September 02, 2006

Could We Kindly Not Panic?

RECENTLY, I read a tiresome and annoying screed on the housing market from FORTUNE magazine, in which writer Shawn Tully "dispels four myths" about housing prices. Mr Tully's article is so smarmy and annoying it makes one wonder if Mr Tully has been involuntarily renting all these years, and is now finally poised to deliver the mother of I-told-you-so's. I mean, just look at what the man has to say.

Mr Tully writes:

Americans wanted to believe, and they did. Now, the giant popping noise you're hearing is the sound of yesterday's myths exploding like balloons pumped up with too much hot air.

The newest sign that the myth-makers were spectacularly wrong is the data on existing home sales for July. Nationwide, median prices rose .9 percent.

But even that meager number masks the real story. Prices actually fell where housing is most vulnerable, in the bubble markets in the West and Northeast. In the Northeast, they dropped 2.1 percent from July of 2005, at the same time prices nationwide rose around 3 percent, meaning that houses lost over 5 percent of their value adjusted for inflation.

Homeowners just saw their wealth shrink, by a lot. The numbers will only get worse. It's time to examine the clich├ęs that the "experts" - chiefly analysts and economists from realtors and mortgage associations - used to convince Americans that what they're seeing now could never happen. Here are the four great housing myths - and why they never made much sense in the first place.

What's with the scolding and the yelling and the beating about the head? So prices went down five percent in real terms -- which is arguably fudging, since no one thinks in real terms about their house, not even finance people. Especially not finance people, who don't generally borrow against their home. Besides, no one adjusted the numbers for inflation when prices were going up, so you can't do that on the downside.

Anyway. Housing prices went down a nominal two percent in the hot markets, Mr Tully said. Well, here's my official reaction -- Ooooooooooooooooh. TWO PERCENT. My God, it's just like 1987 all over again! For an article entitled "Getting Real About the Real-Estate Bubble," I'm not convinced this is all that helpful. Neither, for that matter, are the four supposed myths which Mr Tully sets about demolishing.

The first myth is: "As long as job growth is strong, prices can't go down." I can't believe for a moment people would think such a thing, given that prices were so high in markets with strong job growth. But apparently Mr Tully thinks THAT's the No. 1 myth on the list.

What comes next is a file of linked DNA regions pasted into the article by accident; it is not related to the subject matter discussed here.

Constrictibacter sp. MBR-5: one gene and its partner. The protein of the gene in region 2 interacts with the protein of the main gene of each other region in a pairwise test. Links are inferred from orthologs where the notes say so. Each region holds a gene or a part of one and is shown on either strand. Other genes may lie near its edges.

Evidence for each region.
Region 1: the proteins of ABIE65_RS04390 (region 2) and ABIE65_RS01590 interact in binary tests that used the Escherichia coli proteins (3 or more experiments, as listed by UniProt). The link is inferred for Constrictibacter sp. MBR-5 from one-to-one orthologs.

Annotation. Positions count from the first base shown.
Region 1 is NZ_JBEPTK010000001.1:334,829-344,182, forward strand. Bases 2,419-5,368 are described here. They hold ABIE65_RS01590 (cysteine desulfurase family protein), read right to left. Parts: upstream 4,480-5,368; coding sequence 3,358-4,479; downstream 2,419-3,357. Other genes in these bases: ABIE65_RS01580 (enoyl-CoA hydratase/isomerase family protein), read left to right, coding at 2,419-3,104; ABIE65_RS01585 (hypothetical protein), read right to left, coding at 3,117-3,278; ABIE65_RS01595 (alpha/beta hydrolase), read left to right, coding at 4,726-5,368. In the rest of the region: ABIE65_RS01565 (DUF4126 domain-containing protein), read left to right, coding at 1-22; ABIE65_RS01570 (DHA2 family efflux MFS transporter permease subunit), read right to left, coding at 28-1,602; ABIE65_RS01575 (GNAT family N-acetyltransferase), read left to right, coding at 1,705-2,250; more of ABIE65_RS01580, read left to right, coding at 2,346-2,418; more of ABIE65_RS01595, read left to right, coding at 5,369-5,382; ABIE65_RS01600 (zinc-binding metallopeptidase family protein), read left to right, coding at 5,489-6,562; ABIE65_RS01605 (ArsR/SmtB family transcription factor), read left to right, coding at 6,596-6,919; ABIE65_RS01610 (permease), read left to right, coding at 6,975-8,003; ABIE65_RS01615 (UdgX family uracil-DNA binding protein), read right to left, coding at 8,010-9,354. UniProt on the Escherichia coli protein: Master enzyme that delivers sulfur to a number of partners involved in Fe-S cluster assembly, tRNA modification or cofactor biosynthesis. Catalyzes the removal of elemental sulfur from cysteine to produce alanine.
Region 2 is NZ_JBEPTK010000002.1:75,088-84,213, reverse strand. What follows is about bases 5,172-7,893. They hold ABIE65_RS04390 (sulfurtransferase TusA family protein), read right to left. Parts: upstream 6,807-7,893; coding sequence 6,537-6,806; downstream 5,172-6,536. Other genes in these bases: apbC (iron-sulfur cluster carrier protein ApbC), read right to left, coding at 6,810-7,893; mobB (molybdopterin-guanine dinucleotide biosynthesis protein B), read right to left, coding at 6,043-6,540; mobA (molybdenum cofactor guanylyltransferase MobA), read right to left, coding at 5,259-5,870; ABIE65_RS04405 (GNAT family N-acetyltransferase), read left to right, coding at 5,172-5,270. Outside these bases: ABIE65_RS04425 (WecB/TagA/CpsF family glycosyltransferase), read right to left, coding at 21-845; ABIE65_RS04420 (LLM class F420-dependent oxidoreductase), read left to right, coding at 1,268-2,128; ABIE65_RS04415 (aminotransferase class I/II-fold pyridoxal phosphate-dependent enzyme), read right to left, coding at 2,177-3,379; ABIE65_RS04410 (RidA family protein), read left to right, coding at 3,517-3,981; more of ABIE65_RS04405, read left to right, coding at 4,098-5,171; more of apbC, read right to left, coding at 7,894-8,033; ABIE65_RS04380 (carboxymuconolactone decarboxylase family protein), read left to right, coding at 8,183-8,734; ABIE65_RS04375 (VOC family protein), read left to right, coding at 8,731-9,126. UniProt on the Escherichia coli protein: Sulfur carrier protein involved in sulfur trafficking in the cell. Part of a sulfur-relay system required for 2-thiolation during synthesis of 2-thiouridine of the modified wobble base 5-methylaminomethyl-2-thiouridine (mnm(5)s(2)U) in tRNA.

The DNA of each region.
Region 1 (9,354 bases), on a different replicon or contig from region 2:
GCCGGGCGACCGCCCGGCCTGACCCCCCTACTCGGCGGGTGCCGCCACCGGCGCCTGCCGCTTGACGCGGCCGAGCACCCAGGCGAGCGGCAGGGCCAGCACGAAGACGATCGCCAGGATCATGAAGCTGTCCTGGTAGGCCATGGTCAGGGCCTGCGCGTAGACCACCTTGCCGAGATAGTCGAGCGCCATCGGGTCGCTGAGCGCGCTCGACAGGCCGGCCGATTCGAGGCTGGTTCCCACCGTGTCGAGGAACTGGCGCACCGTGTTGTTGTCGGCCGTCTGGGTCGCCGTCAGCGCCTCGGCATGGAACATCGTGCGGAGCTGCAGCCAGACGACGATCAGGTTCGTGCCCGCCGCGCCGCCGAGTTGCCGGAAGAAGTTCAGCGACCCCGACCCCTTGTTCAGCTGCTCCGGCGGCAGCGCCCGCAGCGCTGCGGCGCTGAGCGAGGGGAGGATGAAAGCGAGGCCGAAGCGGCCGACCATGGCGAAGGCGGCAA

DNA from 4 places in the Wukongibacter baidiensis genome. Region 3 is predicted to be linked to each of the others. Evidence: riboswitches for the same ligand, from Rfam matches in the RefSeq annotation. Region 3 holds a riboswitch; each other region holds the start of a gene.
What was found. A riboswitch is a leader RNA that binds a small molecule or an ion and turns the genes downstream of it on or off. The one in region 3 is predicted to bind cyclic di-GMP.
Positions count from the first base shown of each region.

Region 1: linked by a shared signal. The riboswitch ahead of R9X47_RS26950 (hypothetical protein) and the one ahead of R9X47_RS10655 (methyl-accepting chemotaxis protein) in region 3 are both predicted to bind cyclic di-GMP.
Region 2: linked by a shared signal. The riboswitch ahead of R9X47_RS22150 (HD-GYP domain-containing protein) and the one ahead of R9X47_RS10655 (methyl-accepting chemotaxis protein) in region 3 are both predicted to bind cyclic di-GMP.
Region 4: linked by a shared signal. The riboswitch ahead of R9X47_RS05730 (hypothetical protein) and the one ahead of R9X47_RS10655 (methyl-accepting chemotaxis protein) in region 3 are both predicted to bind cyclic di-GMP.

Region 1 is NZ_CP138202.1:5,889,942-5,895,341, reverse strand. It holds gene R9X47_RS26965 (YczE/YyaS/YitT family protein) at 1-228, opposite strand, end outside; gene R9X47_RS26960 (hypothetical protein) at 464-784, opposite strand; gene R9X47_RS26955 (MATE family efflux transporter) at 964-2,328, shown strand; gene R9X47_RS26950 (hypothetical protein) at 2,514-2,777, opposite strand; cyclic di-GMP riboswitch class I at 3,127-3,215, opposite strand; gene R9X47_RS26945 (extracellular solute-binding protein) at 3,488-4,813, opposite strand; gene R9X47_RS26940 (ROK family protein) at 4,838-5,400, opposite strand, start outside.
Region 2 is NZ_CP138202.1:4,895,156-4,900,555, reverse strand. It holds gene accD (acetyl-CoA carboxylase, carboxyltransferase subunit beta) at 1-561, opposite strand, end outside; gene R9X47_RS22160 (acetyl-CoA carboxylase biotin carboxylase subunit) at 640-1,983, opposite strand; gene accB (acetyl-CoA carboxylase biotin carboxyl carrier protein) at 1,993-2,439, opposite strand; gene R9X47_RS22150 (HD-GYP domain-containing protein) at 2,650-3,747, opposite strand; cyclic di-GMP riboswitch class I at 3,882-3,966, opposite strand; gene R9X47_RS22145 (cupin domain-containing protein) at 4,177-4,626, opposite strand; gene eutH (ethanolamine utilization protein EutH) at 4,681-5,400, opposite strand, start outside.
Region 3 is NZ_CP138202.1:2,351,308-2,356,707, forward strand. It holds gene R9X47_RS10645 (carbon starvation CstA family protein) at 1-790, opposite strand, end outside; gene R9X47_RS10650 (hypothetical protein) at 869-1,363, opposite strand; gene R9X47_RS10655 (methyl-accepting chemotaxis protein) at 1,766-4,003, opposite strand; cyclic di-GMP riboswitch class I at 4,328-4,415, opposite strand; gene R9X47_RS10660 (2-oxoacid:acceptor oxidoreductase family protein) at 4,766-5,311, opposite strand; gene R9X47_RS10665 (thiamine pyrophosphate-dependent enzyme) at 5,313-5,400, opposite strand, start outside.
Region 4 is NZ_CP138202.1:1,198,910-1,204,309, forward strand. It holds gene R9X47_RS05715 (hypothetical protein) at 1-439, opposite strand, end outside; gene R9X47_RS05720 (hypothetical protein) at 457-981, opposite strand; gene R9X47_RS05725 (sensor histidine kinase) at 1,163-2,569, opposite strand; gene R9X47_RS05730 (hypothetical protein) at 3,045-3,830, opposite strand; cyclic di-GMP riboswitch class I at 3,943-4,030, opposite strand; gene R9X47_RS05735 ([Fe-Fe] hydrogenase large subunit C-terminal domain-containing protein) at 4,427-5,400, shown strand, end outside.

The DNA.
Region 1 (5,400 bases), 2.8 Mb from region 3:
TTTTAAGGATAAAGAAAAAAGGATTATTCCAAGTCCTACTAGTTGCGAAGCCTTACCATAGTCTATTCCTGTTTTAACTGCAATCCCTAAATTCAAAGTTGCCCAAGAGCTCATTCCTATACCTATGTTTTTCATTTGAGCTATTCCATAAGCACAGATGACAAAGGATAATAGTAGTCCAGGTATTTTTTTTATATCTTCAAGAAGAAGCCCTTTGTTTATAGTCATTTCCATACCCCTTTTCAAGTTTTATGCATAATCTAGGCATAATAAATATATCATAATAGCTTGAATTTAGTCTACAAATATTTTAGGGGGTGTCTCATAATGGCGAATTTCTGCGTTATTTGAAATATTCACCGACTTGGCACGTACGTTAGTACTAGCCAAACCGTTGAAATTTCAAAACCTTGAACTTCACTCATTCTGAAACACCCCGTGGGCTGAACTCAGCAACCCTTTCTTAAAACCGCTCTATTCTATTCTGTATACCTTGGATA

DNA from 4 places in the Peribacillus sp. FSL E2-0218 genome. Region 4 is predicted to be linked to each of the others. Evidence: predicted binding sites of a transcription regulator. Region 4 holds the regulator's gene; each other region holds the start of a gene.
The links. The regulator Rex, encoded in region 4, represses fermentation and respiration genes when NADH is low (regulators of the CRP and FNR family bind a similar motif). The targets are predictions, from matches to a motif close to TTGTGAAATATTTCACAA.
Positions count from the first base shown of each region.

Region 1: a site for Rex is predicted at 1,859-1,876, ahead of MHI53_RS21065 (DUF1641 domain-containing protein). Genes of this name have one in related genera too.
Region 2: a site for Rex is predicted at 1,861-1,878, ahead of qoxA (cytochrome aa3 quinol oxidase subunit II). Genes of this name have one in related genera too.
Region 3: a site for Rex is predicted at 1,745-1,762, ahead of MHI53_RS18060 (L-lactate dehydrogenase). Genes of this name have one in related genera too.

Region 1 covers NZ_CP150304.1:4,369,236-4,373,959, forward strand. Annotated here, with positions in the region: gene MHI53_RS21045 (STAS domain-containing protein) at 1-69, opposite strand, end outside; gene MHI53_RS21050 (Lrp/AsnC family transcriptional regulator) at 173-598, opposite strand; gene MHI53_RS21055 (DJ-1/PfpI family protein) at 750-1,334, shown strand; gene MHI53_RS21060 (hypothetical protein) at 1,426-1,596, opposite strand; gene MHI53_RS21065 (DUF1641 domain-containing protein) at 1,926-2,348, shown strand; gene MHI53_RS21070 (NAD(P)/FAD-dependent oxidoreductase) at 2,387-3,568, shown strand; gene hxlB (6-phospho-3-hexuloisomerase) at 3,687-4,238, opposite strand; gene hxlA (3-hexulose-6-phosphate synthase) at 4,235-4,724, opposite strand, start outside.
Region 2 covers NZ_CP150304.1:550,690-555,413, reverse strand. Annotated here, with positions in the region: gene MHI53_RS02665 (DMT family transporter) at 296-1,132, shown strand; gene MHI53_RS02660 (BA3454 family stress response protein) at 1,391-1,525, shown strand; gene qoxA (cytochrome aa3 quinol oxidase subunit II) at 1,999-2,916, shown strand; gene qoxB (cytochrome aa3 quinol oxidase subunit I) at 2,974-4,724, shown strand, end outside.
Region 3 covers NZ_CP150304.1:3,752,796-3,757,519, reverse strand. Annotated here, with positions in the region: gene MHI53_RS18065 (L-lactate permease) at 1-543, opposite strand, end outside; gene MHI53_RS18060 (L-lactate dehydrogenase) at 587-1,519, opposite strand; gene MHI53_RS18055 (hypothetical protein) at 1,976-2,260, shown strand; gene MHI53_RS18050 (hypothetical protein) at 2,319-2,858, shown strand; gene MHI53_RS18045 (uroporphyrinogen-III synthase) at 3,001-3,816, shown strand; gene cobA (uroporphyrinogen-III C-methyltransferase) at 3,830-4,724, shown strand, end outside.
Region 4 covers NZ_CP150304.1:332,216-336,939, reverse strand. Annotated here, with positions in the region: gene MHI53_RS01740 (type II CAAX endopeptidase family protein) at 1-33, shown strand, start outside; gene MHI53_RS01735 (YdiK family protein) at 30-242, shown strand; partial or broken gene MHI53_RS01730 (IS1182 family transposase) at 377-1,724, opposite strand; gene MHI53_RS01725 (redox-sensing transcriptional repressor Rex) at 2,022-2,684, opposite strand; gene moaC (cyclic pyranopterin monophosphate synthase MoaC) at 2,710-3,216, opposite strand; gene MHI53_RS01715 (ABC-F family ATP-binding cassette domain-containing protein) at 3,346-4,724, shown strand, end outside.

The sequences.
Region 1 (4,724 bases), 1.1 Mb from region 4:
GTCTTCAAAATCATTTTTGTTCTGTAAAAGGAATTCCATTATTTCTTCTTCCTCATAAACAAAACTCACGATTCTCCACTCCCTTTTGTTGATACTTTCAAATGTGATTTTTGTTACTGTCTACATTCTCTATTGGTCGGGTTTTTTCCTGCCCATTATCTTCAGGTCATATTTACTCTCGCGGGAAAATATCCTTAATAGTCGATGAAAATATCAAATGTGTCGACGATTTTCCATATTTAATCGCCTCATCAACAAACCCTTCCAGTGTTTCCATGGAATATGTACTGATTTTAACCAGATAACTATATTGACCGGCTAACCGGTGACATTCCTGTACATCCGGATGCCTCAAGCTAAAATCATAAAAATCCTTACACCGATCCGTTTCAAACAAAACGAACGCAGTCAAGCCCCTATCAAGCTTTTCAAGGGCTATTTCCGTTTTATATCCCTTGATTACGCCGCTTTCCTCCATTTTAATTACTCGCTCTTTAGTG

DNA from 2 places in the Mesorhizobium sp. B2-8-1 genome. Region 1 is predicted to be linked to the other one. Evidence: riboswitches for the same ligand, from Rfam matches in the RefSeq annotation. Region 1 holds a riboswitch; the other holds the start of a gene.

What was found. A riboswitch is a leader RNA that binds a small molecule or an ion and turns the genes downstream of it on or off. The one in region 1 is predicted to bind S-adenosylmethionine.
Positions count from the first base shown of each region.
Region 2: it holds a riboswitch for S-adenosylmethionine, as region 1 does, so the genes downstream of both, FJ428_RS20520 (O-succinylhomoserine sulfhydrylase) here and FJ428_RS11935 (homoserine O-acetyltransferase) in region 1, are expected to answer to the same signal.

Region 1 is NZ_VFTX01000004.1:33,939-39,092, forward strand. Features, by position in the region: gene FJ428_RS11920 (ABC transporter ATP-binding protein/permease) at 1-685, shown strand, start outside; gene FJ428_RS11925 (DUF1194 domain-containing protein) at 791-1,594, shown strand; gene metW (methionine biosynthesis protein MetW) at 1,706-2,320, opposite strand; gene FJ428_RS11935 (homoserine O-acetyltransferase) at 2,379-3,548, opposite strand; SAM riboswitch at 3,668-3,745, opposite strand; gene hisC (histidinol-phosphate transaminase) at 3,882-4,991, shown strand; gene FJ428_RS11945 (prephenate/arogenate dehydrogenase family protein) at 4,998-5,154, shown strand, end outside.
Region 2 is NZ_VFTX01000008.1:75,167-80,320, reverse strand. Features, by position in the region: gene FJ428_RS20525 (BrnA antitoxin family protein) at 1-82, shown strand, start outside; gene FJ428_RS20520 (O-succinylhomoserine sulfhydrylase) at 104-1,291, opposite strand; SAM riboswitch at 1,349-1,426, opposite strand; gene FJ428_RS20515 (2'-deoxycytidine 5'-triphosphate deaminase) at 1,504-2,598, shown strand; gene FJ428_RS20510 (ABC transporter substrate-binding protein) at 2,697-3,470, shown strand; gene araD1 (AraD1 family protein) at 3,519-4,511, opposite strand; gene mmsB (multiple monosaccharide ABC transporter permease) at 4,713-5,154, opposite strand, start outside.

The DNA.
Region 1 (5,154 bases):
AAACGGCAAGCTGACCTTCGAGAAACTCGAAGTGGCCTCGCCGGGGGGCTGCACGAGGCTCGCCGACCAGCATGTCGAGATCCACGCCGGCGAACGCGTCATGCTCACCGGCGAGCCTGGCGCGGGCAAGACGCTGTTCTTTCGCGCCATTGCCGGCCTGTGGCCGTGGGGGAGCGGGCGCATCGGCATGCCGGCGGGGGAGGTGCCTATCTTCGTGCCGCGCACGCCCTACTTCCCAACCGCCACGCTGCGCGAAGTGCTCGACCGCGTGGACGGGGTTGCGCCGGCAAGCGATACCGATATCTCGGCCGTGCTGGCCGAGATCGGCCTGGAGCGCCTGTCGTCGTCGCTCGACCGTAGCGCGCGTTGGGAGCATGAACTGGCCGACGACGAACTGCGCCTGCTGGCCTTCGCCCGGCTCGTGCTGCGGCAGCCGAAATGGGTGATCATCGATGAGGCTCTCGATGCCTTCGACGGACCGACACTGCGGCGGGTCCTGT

The second myth Mr Tully writes about is: "The builders learned their lesson in the last downturn. They won't swamp the market with new houses when the market turns." Let's look at what he has to say in depth here. Mr Tully writes:

You might call this the OPEC theory of homebuilders. The idea was that the builders wouldn't take a chance by building lots of unsold, "spec" units that could clog the market in a downturn. They had supposedly absorbed hard-won discipline from their excessive building in past downturns.

Well, it hasn't turned out that way. Builders are still pouring out near-record numbers of new homes as sales decline, assuring a further fall in prices. "Buyers" are walking away from deposits on houses that were supposedly pre-sold, forcing developers to throw them back on the market at a discount.

The problem is that even now, margins on new homes are still pretty good, though well below the levels of a year ago. As a result, builders will just keep building until those big margins evaporate. High prices are sewing the seeds of their own demise. They always do.

Kids! Mr Tully's just discovered the principles of supply and demand, and how they always end up at a point known as equilibrium. Of course the builders are going to build as long as they can make money. That's what they do. But here, though, Mr Tully is looking in the wrong place. It ain't the builders Mr Tully should concern himself with -- it's the people financing the builders. Were Mr Tully to go to some of these new developments, he would perhaps find they're being built in phases -- or even one building at a time -- for a perfectly good reason: that's what the banks will allow.

The other so-called myths are pretty pathetic. We won't get into them, as it wasn't exactly heavy lifting for Mr Tully to knock these paper tigers over. I suppose my question is whether Mr Tully's article is a harbinger of things to come. Will we be inundated with whiny, petulant articles about the coming collapse of the housing market, and the resulting panic that will follow? One would hope not, but I'm not optimistic.

Posted by Benjamin Kepple at September 2, 2006 09:19 AM | TrackBack
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